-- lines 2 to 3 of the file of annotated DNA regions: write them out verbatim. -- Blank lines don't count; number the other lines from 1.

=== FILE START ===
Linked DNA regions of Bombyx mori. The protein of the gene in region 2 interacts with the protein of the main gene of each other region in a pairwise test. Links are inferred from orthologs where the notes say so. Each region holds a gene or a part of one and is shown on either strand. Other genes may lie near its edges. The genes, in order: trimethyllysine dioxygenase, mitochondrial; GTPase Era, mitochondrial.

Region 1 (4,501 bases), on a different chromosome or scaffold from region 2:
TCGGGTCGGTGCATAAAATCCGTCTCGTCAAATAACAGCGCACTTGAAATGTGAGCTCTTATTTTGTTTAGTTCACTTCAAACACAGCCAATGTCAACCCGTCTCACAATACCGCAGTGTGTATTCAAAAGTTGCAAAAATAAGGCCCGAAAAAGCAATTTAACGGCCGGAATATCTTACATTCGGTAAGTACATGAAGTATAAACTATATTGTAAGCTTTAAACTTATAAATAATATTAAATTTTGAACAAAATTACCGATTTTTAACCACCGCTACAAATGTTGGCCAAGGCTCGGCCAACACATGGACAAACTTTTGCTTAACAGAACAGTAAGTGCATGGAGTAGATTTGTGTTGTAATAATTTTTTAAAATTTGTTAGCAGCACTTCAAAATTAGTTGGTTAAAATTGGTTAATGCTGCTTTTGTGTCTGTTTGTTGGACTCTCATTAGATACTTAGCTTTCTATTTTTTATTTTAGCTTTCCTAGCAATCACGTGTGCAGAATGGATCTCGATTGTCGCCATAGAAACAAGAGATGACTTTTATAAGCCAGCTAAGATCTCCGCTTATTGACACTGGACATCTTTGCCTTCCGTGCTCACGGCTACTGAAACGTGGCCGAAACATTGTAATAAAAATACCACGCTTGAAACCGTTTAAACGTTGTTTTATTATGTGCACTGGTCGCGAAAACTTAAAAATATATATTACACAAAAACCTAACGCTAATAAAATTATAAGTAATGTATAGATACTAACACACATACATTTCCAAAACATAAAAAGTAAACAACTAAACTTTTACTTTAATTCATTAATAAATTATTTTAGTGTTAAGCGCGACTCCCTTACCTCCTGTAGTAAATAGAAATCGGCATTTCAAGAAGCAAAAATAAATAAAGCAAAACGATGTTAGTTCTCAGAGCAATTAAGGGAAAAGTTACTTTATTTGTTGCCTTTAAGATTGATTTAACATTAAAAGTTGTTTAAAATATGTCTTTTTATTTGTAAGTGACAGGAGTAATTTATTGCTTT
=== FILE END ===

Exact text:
Region 1 (4,501 bases), on a different chromosome or scaffold from region 2:
TCGGGTCGGTGCATAAAATCCGTCTCGTCAAATAACAGCGCACTTGAAATGTGAGCTCTTATTTTGTTTAGTTCACTTCAAACACAGCCAATGTCAACCCGTCTCACAATACCGCAGTGTGTATTCAAAAGTTGCAAAAATAAGGCCCGAAAAAGCAATTTAACGGCCGGAATATCTTACATTCGGTAAGTACATGAAGTATAAACTATATTGTAAGCTTTAAACTTATAAATAATATTAAATTTTGAACAAAATTACCGATTTTTAACCACCGCTACAAATGTTGGCCAAGGCTCGGCCAACACATGGACAAACTTTTGCTTAACAGAACAGTAAGTGCATGGAGTAGATTTGTGTTGTAATAATTTTTTAAAATTTGTTAGCAGCACTTCAAAATTAGTTGGTTAAAATTGGTTAATGCTGCTTTTGTGTCTGTTTGTTGGACTCTCATTAGATACTTAGCTTTCTATTTTTTATTTTAGCTTTCCTAGCAATCACGTGTGCAGAATGGATCTCGATTGTCGCCATAGAAACAAGAGATGACTTTTATAAGCCAGCTAAGATCTCCGCTTATTGACACTGGACATCTTTGCCTTCCGTGCTCACGGCTACTGAAACGTGGCCGAAACATTGTAATAAAAATACCACGCTTGAAACCGTTTAAACGTTGTTTTATTATGTGCACTGGTCGCGAAAACTTAAAAATATATATTACACAAAAACCTAACGCTAATAAAATTATAAGTAATGTATAGATACTAACACACATACATTTCCAAAACATAAAAAGTAAACAACTAAACTTTTACTTTAATTCATTAATAAATTATTTTAGTGTTAAGCGCGACTCCCTTACCTCCTGTAGTAAATAGAAATCGGCATTTCAAGAAGCAAAAATAAATAAAGCAAAACGATGTTAGTTCTCAGAGCAATTAAGGGAAAAGTTACTTTATTTGTTGCCTTTAAGATTGATTTAACATTAAAAGTTGTTTAAAATATGTCTTTTTATTTGTAAGTGACAGGAGTAATTTATTGCTTT